By Dave Wischnowsky-

(CBS) The Cubs are caught up in another tailspin – this time, eight straight losses and counting. They’re 22 games out of first place with 53 left to play. And at 43-66, they have a great shot at losing 100 games for the first time since Lyndon Johnson was in the Oval Office.

Yet a bleacher ticket for tonight’s game at Wrigley Field against the division-leading Reds still costs $52. Actually, make that $67.42 with the service charge and processing fee. Oh, and did I mention that Chris Volstad (0-8, 7.22 ERA) is on the mound, too?

But, hey, Dale Sveum says Cubs fans understand.

Or, at least, they should.

“They understand,” the Cubs’ first-year manager said on Wednesday after his team went winless on its road trip to L.A. and San Diego.  “… It’s no mystery now about what’s going on with the team. They’re probably champing at the bit to see some of these guys.”

At these prices? Not really, Dale. Actually, not at all.

Heck, we could have driven to see them in Des Moines for cheaper. And considering that the Cubs are expected to field a Triple-A roster in big league pinstripes for the foreseeable future, I think the team should lower their ticket prices across the board in 2013.

If fans aren’t yet going to get a better brand of baseball at Wrigley Field, they deserve to at least get a cheaper brand until then.

The Chicago Tribune reported today that the current Cubs roster has 16 players who make less than $600,000 yet the team still has the third-highest average ticket prices in baseball.

“Fans are paying a lot of money to see a team that resembles the Royals, and ownership is making a lot of money by shedding payroll without lowering ticket prices,” Cubs beat writer Paul Sullivan wrote, adding how Sveum believes Cubs fans will continue to be supportive, knowing what the team is trying to accomplish long-term.

“The fans are obviously probably curious to look at all the guys that the hype is all about (with) our top prospects,” Sveum said about the likes of rookie hotshot Anthony Rizzo and recent call-ups Brett Jackson and Josh Vitters, both former first-round draft picks.

And sure they are. But, again, fans shouldn’t have to pay the Cubs’ current price of admission to do so.

Now, I understand of course, that the 2012 ticket prices were determined before the season (although the franchise is now using “flex pricing,” although it seems to generally flex more expensive rather than less.) And I also understand that when it comes to attendance, it’s Sveum’s duty to toe the company line. But I doubt that if the Cubs manager wasn’t being paid to be at Wrigley tonight he would pay the Cubs to be there.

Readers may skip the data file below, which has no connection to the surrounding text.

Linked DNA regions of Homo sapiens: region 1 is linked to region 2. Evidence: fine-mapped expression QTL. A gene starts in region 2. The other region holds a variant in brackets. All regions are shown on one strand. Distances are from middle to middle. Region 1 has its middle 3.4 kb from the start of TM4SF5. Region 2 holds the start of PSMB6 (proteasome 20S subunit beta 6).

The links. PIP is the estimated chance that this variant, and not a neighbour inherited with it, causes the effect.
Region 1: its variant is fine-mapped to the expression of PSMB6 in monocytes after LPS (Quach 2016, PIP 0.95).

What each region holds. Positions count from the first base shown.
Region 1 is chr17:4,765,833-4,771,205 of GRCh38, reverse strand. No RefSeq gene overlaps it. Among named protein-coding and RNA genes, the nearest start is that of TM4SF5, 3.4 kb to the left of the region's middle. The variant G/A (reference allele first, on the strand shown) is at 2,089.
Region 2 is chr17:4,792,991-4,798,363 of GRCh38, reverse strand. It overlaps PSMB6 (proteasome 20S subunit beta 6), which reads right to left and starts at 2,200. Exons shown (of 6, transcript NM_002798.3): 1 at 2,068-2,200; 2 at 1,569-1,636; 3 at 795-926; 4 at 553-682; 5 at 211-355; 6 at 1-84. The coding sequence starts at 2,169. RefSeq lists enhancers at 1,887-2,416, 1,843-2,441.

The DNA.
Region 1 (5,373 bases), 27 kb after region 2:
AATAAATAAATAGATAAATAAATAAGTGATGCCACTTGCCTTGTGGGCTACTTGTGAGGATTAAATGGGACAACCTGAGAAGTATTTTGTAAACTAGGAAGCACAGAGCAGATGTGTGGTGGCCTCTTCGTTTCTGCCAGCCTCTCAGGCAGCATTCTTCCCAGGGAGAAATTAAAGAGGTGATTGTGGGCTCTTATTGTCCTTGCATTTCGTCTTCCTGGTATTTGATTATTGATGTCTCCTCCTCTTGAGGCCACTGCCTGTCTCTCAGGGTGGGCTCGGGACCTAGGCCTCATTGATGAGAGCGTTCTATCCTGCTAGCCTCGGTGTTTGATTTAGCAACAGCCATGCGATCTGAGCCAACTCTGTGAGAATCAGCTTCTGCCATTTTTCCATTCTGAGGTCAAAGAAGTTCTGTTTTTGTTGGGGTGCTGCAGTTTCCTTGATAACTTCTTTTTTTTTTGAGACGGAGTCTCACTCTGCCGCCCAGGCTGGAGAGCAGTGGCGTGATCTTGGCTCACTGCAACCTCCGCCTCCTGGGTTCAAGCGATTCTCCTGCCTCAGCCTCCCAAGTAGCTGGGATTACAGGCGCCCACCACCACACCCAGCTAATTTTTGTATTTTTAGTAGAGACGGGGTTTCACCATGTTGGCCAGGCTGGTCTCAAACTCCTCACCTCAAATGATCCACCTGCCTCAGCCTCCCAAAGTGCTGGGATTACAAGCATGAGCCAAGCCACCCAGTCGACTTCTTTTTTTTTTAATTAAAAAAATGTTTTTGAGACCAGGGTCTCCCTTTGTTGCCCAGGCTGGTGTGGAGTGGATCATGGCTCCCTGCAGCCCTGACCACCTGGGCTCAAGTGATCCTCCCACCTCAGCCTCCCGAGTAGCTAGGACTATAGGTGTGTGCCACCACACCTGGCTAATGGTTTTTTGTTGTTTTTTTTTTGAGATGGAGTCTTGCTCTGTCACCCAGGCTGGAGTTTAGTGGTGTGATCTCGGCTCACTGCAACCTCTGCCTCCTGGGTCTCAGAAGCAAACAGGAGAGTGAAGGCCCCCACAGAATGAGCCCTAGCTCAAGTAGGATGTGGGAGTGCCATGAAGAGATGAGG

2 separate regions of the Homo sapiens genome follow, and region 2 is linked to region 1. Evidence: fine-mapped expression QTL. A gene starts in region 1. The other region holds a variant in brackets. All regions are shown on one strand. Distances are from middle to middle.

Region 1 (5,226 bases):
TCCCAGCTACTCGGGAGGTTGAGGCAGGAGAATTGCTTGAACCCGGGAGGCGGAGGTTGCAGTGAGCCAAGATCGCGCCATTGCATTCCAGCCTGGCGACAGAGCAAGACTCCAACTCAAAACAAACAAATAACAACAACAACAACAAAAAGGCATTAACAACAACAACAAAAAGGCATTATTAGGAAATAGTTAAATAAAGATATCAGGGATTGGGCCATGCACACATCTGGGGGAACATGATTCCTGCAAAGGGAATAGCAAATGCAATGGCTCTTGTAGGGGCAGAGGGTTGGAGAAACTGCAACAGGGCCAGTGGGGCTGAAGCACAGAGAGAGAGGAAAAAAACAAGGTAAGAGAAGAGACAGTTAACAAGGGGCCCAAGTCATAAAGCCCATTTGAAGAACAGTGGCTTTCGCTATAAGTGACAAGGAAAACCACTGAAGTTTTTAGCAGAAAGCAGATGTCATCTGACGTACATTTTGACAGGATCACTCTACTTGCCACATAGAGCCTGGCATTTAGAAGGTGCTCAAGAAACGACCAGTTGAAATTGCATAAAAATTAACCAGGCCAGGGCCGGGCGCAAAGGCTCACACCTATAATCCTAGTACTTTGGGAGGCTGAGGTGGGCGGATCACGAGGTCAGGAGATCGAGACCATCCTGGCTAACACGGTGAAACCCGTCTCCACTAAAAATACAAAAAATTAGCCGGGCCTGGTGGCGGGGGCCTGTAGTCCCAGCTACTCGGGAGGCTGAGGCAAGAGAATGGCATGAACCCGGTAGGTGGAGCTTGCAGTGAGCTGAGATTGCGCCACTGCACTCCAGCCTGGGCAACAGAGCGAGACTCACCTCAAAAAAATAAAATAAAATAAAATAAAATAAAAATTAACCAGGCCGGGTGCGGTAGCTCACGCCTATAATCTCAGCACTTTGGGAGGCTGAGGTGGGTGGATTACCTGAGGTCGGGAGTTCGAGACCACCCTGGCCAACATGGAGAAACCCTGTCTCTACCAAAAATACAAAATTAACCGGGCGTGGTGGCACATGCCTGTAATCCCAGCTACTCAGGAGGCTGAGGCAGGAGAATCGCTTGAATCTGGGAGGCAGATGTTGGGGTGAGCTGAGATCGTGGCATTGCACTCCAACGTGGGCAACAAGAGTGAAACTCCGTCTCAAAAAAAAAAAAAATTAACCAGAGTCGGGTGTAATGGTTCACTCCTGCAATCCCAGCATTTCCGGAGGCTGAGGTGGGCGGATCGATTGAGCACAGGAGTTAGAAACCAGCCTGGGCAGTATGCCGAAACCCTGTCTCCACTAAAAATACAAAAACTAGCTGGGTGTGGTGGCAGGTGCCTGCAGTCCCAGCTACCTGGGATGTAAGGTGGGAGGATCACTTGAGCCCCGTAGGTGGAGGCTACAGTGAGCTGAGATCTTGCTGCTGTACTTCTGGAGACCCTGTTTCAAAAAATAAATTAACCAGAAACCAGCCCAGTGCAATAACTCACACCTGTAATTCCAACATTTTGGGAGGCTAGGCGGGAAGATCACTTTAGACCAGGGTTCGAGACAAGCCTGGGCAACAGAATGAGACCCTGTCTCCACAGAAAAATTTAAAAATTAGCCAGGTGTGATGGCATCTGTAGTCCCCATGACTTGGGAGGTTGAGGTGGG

This season, I purchased a nine-game ticket package for Cubs games, just as I have for the past several years. With experience, I’ve learned when I can’t attend a game myself bleacher tickets are generally easier to sell to friends than others. This season, a pair of bleachers set me back $820.09, for an average of $45.56 per game.

Now, even in this abysmal Cubs campaign, I’ve still been able to sell my unused tickets without much problem. However, I’ve also done so at steep discounts. That’s largely because I simply don’t think the tickets are worth what the Cubs made me pay for them, and I don’t feel right asking a friend to shell out the same.

Come 2013, I also don’t expect the Cubs to be much better than they are now, if any better at all. Like most fans, I do understand what Theo Epstein is trying to do by stripping the ballclub down to its bones before (hopefully) beefing it back up over time.

I’m supportive of that mission. But the Cubs shouldn’t expect me – or anyone else – to support it by paying Chicago-style prices to watch Kansas City-style baseball.

I respect that the Cubs have been honest with fans about how they’re not trying to win right now. But now it’s time for the Cubs to respect fans and be honest about the true value of their tickets.

So, cut the prices for 2013, Theo. The fans deserve it.

davewisch Wisch: Cubs Need To Lower Ticket Prices in 2013

Dave Wischnowsky

If nothing else, Dave Wischnowsky is an Illinois boy. Raised in Bourbonnais, educated at the University of Illinois and bred on sports in the Land of Lincoln, he now resides on Chicago’s North Side, just blocks from Wrigley Field. Formerly a reporter and blogger for the Chicago Tribune, Dave currently writes a syndicated column, The Wisch List, which you can check out via his blog at Follow him on Twitter @wischlist and read more of his CBS Chicago blog entries here.

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